Disasters such as rail crashes, ferry capsizes, and chemical plant explosions that can be attributed to corporate enterprise operations have led to calls for those enterprises to be prosecuted for manslaughter. It is the cultural origins in changing perceptions of risk and hazard from various sources as well as the legal acceptance of these demands that are of interest. (1998b:658) A key source of resistance against the notion of corporate conviction is that, under the dominant theory of individual responsibility, individuals could be blamed for their actions only if mens rea obtains. In the homicide law (in England and Wales) it distinguishes between the so-called subjective and objective tests. The subjective test of liability is related to the state of the agent’s mind, mens rea, at the time of committing the act. The mens rea, or mental element, consists in the state of mind, either (directly) intentional or indirectly so under recklessness in relation to the actus reus, which must be proved, to secure a conviction of murder or manslaughter.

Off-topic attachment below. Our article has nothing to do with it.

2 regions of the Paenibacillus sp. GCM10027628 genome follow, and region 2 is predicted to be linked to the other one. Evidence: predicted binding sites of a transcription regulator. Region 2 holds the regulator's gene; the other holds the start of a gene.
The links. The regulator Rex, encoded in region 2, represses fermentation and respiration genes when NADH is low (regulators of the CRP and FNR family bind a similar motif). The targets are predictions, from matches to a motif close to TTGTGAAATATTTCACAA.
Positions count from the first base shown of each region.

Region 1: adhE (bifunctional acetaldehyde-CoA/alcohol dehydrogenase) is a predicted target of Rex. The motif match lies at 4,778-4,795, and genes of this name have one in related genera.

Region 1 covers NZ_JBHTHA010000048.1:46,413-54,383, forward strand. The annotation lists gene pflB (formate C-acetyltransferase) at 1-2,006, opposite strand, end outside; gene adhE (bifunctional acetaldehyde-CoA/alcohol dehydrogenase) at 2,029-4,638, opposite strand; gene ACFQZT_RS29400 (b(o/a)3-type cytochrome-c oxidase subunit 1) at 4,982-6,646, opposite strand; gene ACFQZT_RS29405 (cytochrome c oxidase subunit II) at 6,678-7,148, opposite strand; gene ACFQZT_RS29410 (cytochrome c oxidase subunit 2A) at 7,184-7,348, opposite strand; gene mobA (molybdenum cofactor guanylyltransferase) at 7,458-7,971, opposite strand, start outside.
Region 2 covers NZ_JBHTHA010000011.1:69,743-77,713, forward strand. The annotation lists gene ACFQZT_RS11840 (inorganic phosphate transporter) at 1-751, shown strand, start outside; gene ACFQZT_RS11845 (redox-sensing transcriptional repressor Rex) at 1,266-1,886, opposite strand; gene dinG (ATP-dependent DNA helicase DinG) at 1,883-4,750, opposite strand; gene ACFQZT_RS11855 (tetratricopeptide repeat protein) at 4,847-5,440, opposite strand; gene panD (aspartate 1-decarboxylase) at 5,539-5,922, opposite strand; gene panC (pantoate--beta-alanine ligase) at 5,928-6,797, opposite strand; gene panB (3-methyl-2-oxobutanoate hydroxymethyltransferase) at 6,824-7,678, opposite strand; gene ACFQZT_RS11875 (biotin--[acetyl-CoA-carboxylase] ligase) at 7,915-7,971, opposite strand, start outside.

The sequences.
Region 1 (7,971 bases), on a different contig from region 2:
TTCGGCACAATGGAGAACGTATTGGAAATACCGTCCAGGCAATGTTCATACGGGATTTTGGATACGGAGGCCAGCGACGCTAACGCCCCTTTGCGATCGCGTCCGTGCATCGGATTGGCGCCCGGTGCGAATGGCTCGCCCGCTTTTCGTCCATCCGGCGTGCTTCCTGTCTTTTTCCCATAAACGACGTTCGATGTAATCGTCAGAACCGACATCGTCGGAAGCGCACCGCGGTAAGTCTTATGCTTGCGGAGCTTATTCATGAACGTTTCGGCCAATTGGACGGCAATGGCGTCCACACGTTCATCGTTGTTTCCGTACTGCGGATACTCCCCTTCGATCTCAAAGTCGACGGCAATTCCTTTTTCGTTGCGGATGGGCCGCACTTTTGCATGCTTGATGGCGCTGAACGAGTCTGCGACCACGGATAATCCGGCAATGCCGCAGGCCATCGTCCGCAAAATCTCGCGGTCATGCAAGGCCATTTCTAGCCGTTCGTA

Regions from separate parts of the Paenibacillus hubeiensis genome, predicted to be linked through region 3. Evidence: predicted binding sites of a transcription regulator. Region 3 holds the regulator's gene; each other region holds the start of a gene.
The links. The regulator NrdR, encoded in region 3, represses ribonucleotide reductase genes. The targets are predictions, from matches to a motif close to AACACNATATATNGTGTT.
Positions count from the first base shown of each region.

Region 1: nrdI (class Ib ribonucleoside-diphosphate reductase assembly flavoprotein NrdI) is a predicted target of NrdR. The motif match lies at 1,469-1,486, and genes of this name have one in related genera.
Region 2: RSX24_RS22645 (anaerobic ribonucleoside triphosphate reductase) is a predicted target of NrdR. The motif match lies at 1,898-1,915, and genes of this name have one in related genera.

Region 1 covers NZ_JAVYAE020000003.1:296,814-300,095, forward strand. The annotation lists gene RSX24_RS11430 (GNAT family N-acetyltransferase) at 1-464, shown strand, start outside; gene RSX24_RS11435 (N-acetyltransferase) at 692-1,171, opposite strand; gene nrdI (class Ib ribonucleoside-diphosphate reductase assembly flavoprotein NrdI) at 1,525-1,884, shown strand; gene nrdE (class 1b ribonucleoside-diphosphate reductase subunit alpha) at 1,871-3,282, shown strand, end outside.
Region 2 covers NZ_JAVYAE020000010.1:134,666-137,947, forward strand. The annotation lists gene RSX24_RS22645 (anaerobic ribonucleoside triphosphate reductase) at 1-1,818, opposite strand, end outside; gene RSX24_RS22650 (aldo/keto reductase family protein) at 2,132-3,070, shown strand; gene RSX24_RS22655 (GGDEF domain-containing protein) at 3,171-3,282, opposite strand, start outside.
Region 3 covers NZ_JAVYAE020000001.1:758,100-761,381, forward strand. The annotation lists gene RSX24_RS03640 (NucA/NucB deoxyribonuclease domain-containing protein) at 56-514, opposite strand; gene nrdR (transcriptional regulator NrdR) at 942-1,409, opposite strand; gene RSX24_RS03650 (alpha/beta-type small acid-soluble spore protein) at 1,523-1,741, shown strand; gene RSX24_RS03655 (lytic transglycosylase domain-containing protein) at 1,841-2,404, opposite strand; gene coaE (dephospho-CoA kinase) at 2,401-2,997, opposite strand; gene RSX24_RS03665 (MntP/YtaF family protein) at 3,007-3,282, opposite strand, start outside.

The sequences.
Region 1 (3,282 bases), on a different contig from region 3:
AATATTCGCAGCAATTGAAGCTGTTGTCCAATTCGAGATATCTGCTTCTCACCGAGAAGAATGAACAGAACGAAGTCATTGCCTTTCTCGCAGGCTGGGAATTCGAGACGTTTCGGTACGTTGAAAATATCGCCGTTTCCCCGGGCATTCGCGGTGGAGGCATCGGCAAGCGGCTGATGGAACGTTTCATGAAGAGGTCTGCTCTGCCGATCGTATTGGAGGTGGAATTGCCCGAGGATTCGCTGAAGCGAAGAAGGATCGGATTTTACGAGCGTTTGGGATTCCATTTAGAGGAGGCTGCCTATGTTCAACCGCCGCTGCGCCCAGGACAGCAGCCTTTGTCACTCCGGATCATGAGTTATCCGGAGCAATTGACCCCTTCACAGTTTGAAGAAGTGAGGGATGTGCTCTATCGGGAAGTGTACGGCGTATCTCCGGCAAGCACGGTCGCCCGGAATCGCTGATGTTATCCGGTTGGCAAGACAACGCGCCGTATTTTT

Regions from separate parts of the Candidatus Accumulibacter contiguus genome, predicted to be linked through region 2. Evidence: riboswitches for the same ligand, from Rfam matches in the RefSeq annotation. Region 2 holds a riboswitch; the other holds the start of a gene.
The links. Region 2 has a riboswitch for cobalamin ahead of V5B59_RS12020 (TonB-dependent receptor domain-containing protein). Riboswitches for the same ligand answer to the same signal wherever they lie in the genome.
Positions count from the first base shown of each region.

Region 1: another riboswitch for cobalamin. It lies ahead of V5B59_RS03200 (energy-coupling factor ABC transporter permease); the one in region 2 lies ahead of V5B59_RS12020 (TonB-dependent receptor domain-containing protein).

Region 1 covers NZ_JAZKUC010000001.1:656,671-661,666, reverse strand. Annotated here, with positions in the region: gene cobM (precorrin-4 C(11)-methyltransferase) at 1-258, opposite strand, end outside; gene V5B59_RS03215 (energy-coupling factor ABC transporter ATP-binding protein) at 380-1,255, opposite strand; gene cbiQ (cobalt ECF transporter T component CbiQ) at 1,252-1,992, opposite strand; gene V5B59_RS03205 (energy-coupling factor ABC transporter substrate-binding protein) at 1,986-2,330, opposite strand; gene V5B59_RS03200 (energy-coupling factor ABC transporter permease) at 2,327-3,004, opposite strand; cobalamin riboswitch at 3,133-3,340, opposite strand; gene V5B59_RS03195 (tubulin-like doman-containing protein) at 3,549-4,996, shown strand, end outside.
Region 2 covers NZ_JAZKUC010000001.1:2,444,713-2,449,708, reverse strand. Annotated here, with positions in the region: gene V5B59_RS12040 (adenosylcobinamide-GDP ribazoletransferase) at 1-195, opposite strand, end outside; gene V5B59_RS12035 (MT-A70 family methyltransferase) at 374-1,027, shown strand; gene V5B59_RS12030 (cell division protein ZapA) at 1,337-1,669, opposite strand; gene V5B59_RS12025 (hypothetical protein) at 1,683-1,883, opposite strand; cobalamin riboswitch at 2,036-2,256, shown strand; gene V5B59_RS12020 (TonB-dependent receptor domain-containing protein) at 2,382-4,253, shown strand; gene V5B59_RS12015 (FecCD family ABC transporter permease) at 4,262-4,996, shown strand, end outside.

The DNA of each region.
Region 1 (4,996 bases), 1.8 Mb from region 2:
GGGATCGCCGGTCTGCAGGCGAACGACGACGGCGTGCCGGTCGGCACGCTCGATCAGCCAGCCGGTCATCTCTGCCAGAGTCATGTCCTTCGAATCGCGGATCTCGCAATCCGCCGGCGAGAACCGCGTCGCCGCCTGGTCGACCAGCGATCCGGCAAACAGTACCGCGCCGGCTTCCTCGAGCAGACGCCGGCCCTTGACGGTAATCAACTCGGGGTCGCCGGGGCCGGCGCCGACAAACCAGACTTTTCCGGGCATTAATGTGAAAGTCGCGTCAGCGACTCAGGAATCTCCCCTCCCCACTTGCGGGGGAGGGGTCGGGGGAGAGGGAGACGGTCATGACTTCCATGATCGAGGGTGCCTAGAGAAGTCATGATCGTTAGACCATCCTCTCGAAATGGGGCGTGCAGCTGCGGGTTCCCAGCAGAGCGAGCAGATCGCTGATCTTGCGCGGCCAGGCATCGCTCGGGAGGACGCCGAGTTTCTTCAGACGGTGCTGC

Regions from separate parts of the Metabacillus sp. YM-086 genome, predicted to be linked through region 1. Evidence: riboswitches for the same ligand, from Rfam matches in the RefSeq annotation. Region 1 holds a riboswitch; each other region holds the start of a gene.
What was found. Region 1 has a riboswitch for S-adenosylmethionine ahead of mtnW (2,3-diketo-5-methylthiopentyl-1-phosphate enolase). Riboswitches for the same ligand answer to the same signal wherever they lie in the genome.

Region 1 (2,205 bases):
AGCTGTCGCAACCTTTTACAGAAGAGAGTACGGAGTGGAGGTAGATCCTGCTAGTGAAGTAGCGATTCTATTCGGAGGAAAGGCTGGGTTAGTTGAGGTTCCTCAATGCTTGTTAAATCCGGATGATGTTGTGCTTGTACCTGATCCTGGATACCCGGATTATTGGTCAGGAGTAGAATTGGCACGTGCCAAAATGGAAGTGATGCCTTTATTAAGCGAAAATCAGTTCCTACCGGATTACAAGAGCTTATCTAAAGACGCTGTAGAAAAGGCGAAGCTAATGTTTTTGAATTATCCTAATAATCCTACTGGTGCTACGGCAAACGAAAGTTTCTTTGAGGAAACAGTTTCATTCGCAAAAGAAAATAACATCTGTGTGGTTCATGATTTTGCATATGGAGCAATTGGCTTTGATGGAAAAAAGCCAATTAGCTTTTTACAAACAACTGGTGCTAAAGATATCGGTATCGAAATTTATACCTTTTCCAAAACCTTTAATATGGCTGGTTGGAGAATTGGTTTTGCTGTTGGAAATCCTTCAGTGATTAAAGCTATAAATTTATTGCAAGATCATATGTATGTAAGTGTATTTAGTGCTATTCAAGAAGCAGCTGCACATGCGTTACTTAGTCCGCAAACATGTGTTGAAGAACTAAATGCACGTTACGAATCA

The test is posed as follows (using a road incident as an example): Did the defendant deliberately and directly intend to kill the pedestrian in driving at the speed he/she did? If the answer is yes, then it is murder. If the answer is no, then a further question arises: Did the defendant foresee the harm that he/she caused to the victim but nevertheless run the risk of speeding? If the answer is yes, then the defendant is guilty of manslaughter. (This would be a case of “knowingly” causing or “indirectly intending” to cause the harm, that is to say, to cause the harm recklessly.) The objective test is solely concerned with the actus reus; it merely asks the question whether the defendant as a “reasonable man” can foresee the death/harm. The actus reus is concerned only with the external elements of the offence. Using again the example cited above, the actus reus may be defined as “the act of speeding resulting in death”. The objective test may be posed as follows: (a) can the death be causally traced to the defendant (and not somebody or something else)? If the answer is yes, then go on to (b): would the reasonable man (not the defendant as such) have foreseen the death/harm resulting from the speeding? If the answer is yes, then the defendant is guilty of murder, irrespective of whether he/she directly or indirectly intended the death or foresaw it.